And even in Honolulu, where hauling stuff around is never a pleasure, I carried it with me as I went about my business, and I still enjoyed having it around as a constant companion. That is until I went a walking! I walked for about two hours, around Ala Moana Shopping Mall, with no computer, just a water bottle, wallet, keys, hat, three pairs of glasses (various tints and focal lengths) and a tiny camera. I could have fit the same array into a really small nylon bag and weighed in under three pounds including the water, but here they were cruising in style in the medium Saddleback briefcase.
It was a hot, but breezy day, and of course it was cold inside the stores. But by the end of the walk, I had definitely begun to fall out of love with my bag. It was just too heavy for a two-hour hike in flip-flops. A leather bag that weighed five pounds less could have held the same stuff. Imagine putting a five pound dumbbell weight into your shoulder bag? Well if you could, you would remove that dumbbell right away, and therein lies the problem. A Saddleback Leather Briefcase may be a beautiful piece of art, but you can do without all the weight on a hike.
So my Saddleback briefcase is now back at home beside me, leather cleaned and fed, and waiting for me to go out to a place not too far from my parking spot so it can be my best buddy again. Yes I came within a hair’s breadth of adding a small SaddleBack Leather Company Satchel into the mix, but I held back due to the 3 lbs weight, and the rigid format etc., and went for a less beautiful artifact crafted from nylon, that will hold more and yet weigh less than almost any single thing that I put inside it. In fact for a good visualization of what I am rambling about here, the Kipling bag that I bought weighs less than the two shoulder pads on the strap of the Saddleback Briefcase.
The Internet is a great research resource, but to really know a bag, even a local baggage store cannot eliminate all potential less-than-ideal decisions. You almost have to buy one and live with it to really know how it will work out in practice. Only after spending a few hundred dollars over time, and recouping some of it by flipping, can you truly know what size, format and material will work out to be your ideal bag. Of course at the aforementioned Ala Moana Shopping Center, I hauled my Saddleback into all the designer Italian bag stores and looked at man-bags costing up to three thousand dollars. But luckily for me, none were my style.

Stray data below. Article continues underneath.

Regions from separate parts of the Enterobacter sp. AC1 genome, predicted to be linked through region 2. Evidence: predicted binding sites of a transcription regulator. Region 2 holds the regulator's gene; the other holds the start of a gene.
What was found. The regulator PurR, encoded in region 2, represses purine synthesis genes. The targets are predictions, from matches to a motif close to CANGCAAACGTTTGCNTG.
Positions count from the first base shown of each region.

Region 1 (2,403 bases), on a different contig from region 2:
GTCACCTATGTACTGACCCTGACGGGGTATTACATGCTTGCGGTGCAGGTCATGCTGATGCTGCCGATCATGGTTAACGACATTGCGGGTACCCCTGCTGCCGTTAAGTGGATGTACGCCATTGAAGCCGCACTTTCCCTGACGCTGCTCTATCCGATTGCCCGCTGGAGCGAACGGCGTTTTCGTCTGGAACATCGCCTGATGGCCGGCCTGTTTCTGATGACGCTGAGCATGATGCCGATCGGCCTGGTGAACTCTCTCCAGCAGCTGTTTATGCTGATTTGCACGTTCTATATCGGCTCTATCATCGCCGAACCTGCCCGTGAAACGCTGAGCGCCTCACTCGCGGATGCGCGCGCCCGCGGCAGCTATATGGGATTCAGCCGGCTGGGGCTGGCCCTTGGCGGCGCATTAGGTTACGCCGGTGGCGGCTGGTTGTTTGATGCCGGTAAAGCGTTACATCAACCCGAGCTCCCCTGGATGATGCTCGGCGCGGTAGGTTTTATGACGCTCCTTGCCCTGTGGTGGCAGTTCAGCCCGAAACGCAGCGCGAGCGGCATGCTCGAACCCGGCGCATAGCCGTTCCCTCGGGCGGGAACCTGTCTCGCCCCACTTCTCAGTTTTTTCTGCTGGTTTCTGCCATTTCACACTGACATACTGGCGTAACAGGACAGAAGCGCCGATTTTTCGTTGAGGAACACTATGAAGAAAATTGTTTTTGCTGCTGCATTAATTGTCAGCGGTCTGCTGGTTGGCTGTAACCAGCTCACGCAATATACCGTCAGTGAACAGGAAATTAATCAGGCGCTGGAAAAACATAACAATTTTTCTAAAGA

I know from expensive experience that too few and conversely too many compartments can be a liability, that satin or silk linings don’t work, that the weight of the empty bag is an important consideration, that too much depth and a dark interior, and even insufficient rigidity will make it hard to put your hand around what you are looking for, and that zippers can be undesirable if in the wrong spot and unworkable using only one hand.
We all carry fairly similar man-stuff but we each find what works best for us. It may be a vertical or horizontal messenger, it may be fat or thin, huge or compact and it may open in a variety of ways. Personally, I find the format of the cross body shoulder bag is the best for me, better than a two strap backpack, better than a hand bag, but the addition of a handle is good. However, what I like in terms of aesthetics (Saddleback) and what I like in actual use (Kipling) are two opposite beasts. One is very cool, and the other is extremely lightweight.
Ideally we may each need a small assortment of bags from which we select what to load up each day, and I do recommend that any bag be unloaded and reloaded often so you know what you have, what you need to have and what you need to leave at home. But as a minimalist I still pine for one perfect bag that replaces all others and becomes the ideal companion. If it were not for the inevitable weight of full grain leather, then my bag of choice would definitely be a Saddleback bag.
Jeffrey the Barak carries a lot of stupid stuff around and yet still insists he’s a minimalist.